So its a wise move if DFID has now shifted its Bharat partnership focus to joint economic development and job creation in both countries. Government agencies like DFID, USAID, IDRC (Canada) etc. should completely stop meddling in socio-political affairs of other sovereign nations under the guise of social justice, human rights etc.
Gujarat Government funded Statue of Unity
As Gujarat chief minister, Modi had announced the project in 2010. As mentioned on the Wikipedia page, the statue was built on a Public Private Partnership model, with most of the money raised by the Government of Gujarat. The Gujarat state government had allotted ₹6 billion (US$84 million) for the project in the budget from 2012 to 2015. In the 2014–15 Union Budget, ₹2 billion(US$28 million) were allocated for the construction of the statue. Funds were also contributed by PSUs under CSR scheme.
The Sardar Vallabhbhai Patel Rashtriya Ekta Trust (SVPRET), a special purpose vehicle set up by Modi in 2011, arranged some 129 tonnes of iron implements from nearly 100 million farmers in 169,000 villages across all states to construct the base of the statue in the ‘Loha’ campaign, reports India Today.
The statue is situated on a scenic island and its surrounding environs are being developed into a tourist hub – 1.28 lakh people visited the statue in just the first 10 days of its opening. So even from a strictly commercial perspective, the Statue of Unity could easily recoup its initial investment in coming decades and boost the local economy.
Bharat is the 3rd largest investor in UK & 2nd largest job creator there
Bharat has emerged as the second-largest international job creator in the United Kingdom (UK) after the United States (US).
According to UK Trade and Investment (UKTI), in 2016-17, a total of 127 foreign direct investment (FDI) projects were set up by Bharatiya companies in the UK. These generated 3,999 new jobs, besides safeguarding the exiting 7,645 jobs, reports India Today.
The immeasurable harm done to Bharat by British colonization is far-far more than the ‘aid’ Britain claims to have provided independent Bharat. The riches of contemporary Britain are in large part due to the resources they plundered from Bharat, and many of their ‘noble Lords’ today are nothing more than robber barons who generated their wealth by exploiting people in British colonies.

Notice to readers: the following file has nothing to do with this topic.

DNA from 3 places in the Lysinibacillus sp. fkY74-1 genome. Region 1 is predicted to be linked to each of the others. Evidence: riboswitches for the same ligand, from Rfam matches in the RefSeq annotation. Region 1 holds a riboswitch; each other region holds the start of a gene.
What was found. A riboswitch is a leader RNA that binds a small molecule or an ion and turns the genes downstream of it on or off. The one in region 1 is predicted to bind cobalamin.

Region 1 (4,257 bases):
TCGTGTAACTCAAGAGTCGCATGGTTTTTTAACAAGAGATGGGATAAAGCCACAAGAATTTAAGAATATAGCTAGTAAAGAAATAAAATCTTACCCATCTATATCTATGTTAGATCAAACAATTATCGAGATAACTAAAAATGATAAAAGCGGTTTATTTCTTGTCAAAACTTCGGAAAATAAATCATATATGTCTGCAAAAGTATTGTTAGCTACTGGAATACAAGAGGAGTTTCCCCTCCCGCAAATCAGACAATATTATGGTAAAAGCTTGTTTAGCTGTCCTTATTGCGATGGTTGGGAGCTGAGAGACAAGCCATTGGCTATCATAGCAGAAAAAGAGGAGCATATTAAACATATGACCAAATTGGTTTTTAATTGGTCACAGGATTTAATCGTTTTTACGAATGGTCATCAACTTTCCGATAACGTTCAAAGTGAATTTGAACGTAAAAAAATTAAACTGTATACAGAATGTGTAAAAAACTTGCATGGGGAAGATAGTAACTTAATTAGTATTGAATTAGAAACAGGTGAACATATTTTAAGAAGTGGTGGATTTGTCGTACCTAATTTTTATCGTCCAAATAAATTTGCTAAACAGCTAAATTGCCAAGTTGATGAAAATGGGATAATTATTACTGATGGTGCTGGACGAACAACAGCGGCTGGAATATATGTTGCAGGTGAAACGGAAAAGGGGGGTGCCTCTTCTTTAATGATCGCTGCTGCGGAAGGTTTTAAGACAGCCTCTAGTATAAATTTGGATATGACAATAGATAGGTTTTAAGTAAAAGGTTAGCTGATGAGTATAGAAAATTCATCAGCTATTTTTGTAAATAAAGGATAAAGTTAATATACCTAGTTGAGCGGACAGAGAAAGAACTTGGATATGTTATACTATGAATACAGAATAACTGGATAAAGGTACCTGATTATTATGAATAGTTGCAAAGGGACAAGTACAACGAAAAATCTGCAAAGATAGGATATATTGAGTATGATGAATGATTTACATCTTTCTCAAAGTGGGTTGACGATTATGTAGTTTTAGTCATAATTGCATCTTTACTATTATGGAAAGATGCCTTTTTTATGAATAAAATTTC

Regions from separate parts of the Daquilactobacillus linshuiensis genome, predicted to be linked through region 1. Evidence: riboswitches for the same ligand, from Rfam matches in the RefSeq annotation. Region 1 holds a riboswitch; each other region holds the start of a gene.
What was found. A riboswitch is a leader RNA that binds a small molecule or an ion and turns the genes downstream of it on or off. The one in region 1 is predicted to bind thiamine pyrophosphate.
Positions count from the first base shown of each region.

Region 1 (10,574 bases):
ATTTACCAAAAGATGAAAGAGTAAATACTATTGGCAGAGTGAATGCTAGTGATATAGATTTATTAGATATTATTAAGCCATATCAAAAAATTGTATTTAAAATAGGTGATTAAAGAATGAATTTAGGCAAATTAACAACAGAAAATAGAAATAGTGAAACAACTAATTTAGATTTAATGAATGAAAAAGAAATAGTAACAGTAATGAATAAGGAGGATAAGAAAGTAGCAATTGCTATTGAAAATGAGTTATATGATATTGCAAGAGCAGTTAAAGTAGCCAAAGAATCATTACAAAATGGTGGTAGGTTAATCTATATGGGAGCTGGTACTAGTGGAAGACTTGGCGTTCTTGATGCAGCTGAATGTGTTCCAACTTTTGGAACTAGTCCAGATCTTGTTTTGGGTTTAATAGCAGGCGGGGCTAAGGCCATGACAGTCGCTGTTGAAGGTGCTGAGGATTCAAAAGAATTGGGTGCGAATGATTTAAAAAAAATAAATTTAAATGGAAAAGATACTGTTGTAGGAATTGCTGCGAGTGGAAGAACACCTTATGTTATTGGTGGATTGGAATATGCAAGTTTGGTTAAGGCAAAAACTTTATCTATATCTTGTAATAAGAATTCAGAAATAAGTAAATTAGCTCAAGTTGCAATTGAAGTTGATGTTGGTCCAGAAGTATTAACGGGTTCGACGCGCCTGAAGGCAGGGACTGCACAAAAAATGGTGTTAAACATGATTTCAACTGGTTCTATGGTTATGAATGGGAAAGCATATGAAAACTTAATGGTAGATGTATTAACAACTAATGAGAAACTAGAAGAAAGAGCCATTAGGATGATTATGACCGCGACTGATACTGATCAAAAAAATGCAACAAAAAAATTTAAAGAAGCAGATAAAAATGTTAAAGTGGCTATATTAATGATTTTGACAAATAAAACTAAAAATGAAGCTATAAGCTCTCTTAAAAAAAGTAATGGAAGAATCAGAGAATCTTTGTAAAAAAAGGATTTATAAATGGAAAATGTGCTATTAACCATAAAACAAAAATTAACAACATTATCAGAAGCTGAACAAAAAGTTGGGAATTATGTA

As per research conducted by Prof. Angus Maddison on the history of world GDP, Bharat contributed a whopping 35% of the world economy around 1000 CE – but its share plummeted drastically due to invasions and subsequent colonization, with the period of British colonization being especially brutal & leaving the country with a paltry < 5% of global GDP share at the time of Independence.
The real matter of debate is when Britain will repatriate the colonial-era loot such as the Kohinoor diamond still shamelessly kept by the British royal family as part of its ‘crown jewels’, and the hundreds of invaluable temple murtis stowed away in British museums and private collections. An unreserved apology by the UK Government for 150+ years of brutal colonial rule and incidents like the 1919 Jallianwala Bagh massacre would be a civilized start. Just like German society has come to terms with Nazi Germany’s role in the holocaust, British society too needs to end its denial and educate its citizenry about Britain’s colonial crimes.
But in a way, this colonial-era outrage over Bharat ‘splurging aid money on a statue’ is good if it leads to a complete stop to such ‘aid’ coming from Western governments and NGOs through the FCRA route, which is nothing but a tool of Western foreign policy aimed at exploiting Bharat’s social fault-lines and preventing its rise on the global stage.